On the other hand, it also provides an opportunity to reduce the energy consumption for spatial cooling during summer months by reducing the heat gain through glazing assemblies. In addition, other systems can be implemented when the projects are planned with a holistic approach. For example, using building solar panels can help supplement the energy demand.
Occupant Comfort and User Experience
Another significant benefit of retrofitting the building envelope is the associated improvement in occupant comfort. For instance, when adequate retrofitting measures are taken to reduce air leakage through the building envelope, residents experience fewer cold drafts during winter, reduced outside pollutants, and overall indoor air quality improvement. In addition, the ventilation and cooling, supplemented with the proper choice of glazing and solar control, can limit overheating issues during summer. Limiting solar heat gain also provides a benefit in reducing solar glare during summer months.
Long-Term Durability and Resilience
Regardless of the challenge posed by the extreme climatic conditions in Canada, it is paramount that the long-term functioning of a building and its components are achieved to reduce the impact on the environment. Replacing a structure or its components means a significant addition to the carbon emission, regardless of the extent of sustainable measures taken during its construction. Extending the life of a building is the better solution. A holistic approach can best achieve this, as a checklist approach results in patchwork and a continued cycle of repairs, renewals and replacements.
From a layperson’s perspective, the building envelope may seem like a composition of individual assemblies and components arranged and secured to one another that can be removed and reinstalled without affecting the integrity of the adjacent components. In fact, they are overlapped and are tied to each other for multiple layers of a critical barrier separating the interior from the exterior. The interface details connecting two different assemblies or assemblies that penetrate another assembly tend to cause premature failures and aging issues. To avoid issues related to inadequate tie-ins, considering the other benefits discussed above, a holistic approach can significantly improve long-term performance.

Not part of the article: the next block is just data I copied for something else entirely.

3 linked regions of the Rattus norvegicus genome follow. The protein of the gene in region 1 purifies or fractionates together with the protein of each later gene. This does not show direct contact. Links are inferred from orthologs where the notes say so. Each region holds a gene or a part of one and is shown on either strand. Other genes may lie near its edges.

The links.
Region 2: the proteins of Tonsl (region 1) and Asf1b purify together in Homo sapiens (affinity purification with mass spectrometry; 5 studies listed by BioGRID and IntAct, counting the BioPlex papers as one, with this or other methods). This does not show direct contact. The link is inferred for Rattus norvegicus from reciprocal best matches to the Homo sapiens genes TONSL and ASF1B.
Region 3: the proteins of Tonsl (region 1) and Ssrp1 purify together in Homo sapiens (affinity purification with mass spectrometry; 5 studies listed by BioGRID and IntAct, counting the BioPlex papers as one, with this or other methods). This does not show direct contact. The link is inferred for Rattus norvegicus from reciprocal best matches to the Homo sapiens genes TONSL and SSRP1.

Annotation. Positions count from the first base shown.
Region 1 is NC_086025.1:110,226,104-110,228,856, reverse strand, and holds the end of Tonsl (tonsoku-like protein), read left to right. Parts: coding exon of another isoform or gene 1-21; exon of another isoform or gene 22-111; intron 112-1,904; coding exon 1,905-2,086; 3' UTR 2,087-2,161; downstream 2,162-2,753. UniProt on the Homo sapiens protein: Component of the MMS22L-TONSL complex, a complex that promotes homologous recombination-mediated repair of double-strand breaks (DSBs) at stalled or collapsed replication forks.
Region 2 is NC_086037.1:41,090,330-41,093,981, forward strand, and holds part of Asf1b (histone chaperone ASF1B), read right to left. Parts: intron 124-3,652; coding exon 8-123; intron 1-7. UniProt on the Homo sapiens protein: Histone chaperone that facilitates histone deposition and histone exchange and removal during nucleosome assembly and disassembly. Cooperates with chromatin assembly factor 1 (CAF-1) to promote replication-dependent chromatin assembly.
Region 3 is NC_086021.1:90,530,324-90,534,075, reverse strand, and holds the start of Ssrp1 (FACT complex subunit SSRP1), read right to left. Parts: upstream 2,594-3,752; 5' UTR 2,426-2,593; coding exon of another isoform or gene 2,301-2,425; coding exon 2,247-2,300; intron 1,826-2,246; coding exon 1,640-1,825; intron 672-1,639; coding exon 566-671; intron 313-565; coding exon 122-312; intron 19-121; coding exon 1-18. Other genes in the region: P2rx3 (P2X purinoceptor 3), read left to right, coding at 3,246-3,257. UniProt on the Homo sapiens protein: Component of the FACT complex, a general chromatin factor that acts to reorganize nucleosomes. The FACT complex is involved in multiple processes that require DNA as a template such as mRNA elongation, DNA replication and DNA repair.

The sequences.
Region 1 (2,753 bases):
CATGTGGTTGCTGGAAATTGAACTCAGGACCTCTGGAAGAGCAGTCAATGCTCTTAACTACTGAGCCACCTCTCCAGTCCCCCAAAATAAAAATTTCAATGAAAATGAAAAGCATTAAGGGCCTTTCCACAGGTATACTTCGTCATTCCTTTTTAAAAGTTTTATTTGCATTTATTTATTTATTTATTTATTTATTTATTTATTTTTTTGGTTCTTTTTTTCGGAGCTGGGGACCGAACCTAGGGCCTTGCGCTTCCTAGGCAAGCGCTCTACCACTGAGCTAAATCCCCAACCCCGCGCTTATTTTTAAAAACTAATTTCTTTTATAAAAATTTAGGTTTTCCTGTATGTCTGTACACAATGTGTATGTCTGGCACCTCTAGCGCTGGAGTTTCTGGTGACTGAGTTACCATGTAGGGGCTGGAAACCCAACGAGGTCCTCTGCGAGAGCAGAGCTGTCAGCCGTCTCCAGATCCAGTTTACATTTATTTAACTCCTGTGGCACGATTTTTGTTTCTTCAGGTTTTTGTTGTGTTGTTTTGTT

With the changing climate, more extreme weather patterns are expected, requiring a more robust performance of building assemblies and components. The current industry practices have rapidly evolved toward achieving climate change resilience. A holistic building revitalization project would allow capturing the recent change in industry practices, whereas a checklist approach may restrict employing such practices.
Embarking on a building revitalization project with a holistic approach may appear costly, but in the long run, it may cost less when several factors are considered. Building revitalization projects, when targeted to improve energy conservation, will pay off through reduced energy demand and operational costs. In addition, construction costs can be reduced by approximately 20% in a building revitalization project when the number of phases is reduced from three to two.
The buildings built in the 1980s and 90s are no longer suitable for current needs, not just from an architectural style perspective but also from their performance standpoint. Continued operation of the low-performing buildings is detrimental to the environment and does not support the climate action plan. Operating and maintaining old and aging buildings with poor performance characteristics can be challenging to manage, particularly when employing the checklist approach. Residents may feel like they are constantly in a construction zone, dealing with constant repairs, renewals and replacements. A building revitalization project can significantly enhance and update a building, thus adding significant value. Taking a step back to evaluate and make an informed decision in choosing a building revitalization project versus ticking the checklist off the reserve fund study is the preferred path.
Sathya Ramachandran, OAA, AAA, AANB, NSAA, AAPEI, B.Arch., M.A.Sc., is a registered Architect with advanced education in building science and over 21 years of experience in research and consulting for projects built across North America. He is the Director of Building Science practice in the Greater Toronto and Hamilton area at EXP Services Inc. He has extensive experience providing consultation and adding value to condominium properties across Canada.